Tuesday, April 13, 2010

From New to Distressed in 10 Steps :: A Photoshop Tutorial

From brand spakin' new to vintage and distressed in 10 easy steps, well, at least that's the goal of this tutorial.

Our previous tutorials (check out the sidebar to the right >>) have used free software, in this tutorial we will be working with Adobe's Photoshop Elements program. Although we do not mention saving our work after each step in the tutorial we do and highly recommend that you save your work regularly as well. As usual, just click on the photos to make them bigger :)

Let's jump right in:

1. Open a new file 640px x 480px, background color is not really important in this tutorial so we left our default setting.

create a new file

2. Find a texture.

In our opinion, one of the key components of achieving a distressed or vintage look for our images is to give them some texture. Many old photos are cracked and grainy so the first thing we're looking to do is find a texture. There are many online resources for textures, we found the one that we are using here courtesy of Jade at morguefile. If you would like to use the same image just click here.

open a texture

3. Once the texture is open, we dragged the texture into our 640x480 file, resize your texture accordingly (we rotated the texture as well).

4. This texture layer is going to act as the background for our image. Let's set the layer style to multiply and lower the layer’s saturation (Enhance > Adjust Color > Adjust Hue/Saturation) to give it more of a black and white look. Even though this layer is on top, since it is set to multiply it will still act as our image background.



5. Now let's choose an image we would like to work with and open it. We went with an image of our coasters, if you would like to use this image just click here. Drag this image on to the texture background image.

choose main image

Place this main image layer below the textured background layer and change the layer style > Darker color.

set main image

6. Let's add a new layer as it's time to start giving our image a distressed look. We’ll work with the Dry Brush on Towel Brush (Brushes > Wet Media Brushes > Dry Brush on Towel). Paint wherever you like on this layer, the goal is to give a worn/distressed feel to our image. We went with black but feel free to paint in whatever color you like.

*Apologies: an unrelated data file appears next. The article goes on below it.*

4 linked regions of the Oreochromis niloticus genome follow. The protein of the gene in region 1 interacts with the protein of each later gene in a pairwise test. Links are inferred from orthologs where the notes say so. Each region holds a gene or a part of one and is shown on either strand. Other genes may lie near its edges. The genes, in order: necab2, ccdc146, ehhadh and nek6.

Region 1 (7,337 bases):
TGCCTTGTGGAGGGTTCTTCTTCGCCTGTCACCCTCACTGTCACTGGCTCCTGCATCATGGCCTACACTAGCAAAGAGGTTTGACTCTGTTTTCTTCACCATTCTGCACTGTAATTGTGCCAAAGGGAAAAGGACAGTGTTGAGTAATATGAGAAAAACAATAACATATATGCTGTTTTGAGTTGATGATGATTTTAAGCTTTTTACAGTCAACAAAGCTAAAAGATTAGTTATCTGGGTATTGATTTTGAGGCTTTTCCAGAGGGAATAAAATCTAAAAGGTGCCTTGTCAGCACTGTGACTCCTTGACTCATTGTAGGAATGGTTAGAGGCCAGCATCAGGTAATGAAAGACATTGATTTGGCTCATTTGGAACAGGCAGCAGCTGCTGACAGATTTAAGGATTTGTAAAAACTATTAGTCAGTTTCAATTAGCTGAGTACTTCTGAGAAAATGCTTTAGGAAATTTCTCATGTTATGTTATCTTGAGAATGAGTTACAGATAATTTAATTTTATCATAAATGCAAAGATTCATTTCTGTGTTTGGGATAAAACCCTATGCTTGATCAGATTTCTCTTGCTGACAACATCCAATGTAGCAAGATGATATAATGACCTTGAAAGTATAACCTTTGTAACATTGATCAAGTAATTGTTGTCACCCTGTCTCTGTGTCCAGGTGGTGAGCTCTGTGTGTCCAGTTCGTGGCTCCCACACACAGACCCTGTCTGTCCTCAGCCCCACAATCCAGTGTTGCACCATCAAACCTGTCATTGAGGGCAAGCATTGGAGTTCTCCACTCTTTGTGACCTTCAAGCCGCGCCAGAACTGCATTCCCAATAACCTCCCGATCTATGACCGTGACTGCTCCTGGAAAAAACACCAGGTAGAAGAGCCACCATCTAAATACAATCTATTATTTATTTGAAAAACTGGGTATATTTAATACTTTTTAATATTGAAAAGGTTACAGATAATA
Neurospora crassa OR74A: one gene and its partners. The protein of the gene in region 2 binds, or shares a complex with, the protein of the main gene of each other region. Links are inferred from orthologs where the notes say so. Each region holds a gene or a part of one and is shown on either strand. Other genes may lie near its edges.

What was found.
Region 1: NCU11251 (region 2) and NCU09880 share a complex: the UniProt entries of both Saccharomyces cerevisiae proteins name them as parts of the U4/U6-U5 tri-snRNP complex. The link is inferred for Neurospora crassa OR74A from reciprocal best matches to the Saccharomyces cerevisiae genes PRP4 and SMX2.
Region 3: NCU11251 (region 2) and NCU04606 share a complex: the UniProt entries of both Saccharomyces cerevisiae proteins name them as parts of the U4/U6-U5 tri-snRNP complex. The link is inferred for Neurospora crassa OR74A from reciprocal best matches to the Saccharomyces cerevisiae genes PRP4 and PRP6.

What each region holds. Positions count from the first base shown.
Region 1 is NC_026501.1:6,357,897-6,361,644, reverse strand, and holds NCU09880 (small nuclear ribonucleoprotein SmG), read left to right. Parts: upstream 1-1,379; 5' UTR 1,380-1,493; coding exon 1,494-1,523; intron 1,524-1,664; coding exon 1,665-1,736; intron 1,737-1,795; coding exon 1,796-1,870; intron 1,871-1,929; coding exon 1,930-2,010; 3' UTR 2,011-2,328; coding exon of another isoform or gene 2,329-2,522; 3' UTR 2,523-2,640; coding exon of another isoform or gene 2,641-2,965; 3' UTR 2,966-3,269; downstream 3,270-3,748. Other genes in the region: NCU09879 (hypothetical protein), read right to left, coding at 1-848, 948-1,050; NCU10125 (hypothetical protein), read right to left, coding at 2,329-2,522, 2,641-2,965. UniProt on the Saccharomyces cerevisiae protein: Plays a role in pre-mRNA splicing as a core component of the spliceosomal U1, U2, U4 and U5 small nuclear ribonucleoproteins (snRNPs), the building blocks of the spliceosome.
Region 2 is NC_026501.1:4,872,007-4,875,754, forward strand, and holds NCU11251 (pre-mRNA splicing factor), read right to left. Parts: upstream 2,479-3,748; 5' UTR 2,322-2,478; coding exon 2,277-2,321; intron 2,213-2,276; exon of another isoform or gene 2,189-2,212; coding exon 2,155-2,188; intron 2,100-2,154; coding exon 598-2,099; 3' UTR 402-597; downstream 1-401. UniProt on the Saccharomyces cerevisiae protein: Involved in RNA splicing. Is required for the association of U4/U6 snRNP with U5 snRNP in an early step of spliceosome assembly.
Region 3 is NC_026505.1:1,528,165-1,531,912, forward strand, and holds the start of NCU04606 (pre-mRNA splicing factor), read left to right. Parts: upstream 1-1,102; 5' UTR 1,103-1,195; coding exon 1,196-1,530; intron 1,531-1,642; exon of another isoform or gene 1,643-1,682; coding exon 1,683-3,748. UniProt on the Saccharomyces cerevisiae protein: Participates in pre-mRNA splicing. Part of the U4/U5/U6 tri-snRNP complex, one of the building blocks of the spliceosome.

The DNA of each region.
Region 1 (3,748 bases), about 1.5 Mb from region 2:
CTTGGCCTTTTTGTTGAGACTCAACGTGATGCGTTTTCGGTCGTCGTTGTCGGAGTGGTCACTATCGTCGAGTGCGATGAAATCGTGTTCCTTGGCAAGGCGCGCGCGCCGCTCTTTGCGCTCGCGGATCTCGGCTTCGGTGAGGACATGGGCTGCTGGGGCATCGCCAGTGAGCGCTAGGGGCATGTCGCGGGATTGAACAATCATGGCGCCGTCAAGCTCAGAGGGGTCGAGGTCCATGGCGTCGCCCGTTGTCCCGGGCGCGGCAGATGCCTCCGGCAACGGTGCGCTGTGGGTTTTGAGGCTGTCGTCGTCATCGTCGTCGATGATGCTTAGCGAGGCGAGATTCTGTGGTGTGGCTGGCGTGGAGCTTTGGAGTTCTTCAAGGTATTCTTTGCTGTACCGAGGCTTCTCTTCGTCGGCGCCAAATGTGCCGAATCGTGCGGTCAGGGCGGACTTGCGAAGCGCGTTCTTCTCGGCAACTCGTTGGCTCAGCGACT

7. Repeat step 6 by adding new layers and experimenting with different brushes, paint colors, and opacity settings. We like the Wet Media Brushes and Dry Media Brushes for this task. After a little experimenting on a couple more layers this is what we came up with:

distressed look with scatter brushes

8. We now want to give our main image a bit of texture. This can be done many different ways, we chose to do it by simply adding a new layer and making a solid colored rectangle that covers our whole work area. We chose a medium grey for our rectangle.

placing rectangle

Once our rectangle is in place we can simplify the layer (Right Click Rectangle > Simplify Layer) and then add some texture. Filter > Texture > Texturizer, we went with the canvas texture, play with the settings until the image is to your liking. We then dropped the opacity of our rectangle layer down to 20% and our main image now has a bit of texture.

texturized rectangle

9. Our image is starting to come together nicely. When looking at vintage photos they sometimes have a yellowish tint to them, we want to give our image the same look. To do this we’re going to add an Adjustment Layer to our rectangle. The adjustment layer icon is the second from the left on the layers palette and kinda looks like a black and white cookie ;) Click on Create Adjustment Layer > Photo Filter. We chose a deep yellow for our filter and left the default settings. Lastly, we will create a border.

10. These days the trend seems to be to show distressed images with a black grunge style border. As with the rest of the steps in this tutorial there are many ways to accomplish this, we chose to go back to our trusty friend the Dry Brush on Towel. Create a new layer (make sure this layer is on top) and starting at one corner of your image hold down the shift key and paint across to the opposite corner. Holding down the shift key while painting across will give you a straight line.

adding border

Do this 3 more times and your image now has a border!

smile you're all done

Save, sit back, and smile ;)

A quick before and after just to recap:

before and after

We can now tape up our distressed image :)



There you have it, from new to distressed in 10 steps :) We hope you enjoyed this tutorial. If you have any questions or would like to see something else covered in a step by step tutorial just let us know.

Garrick @ Senioritis

7 comments:

  1. I love the all the variation you can do with photoshop. There are websides which distort things how ever I found I side that presented a great houses and when visit the place I convenced me that was real. In fact I decided to approach the costa rica investment opportunities and buy a beautiful house there.

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  2. Really nice work and I like how you showed the process.

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  3. This is great, I've been trying to figure out how to do this for months!

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  4. You can likewise make it changing frontal area and foundation shading in the instrument bar. Clipping Path Service Provider Presently tapping on angle toolbar you will delay the picture from the correct side.

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  5. A clipping paths is a shut vector path and is the method for plan by which everything expels from its outside and anything can be included inside in photographs.

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  6. Thank you very very much for your tutorial.

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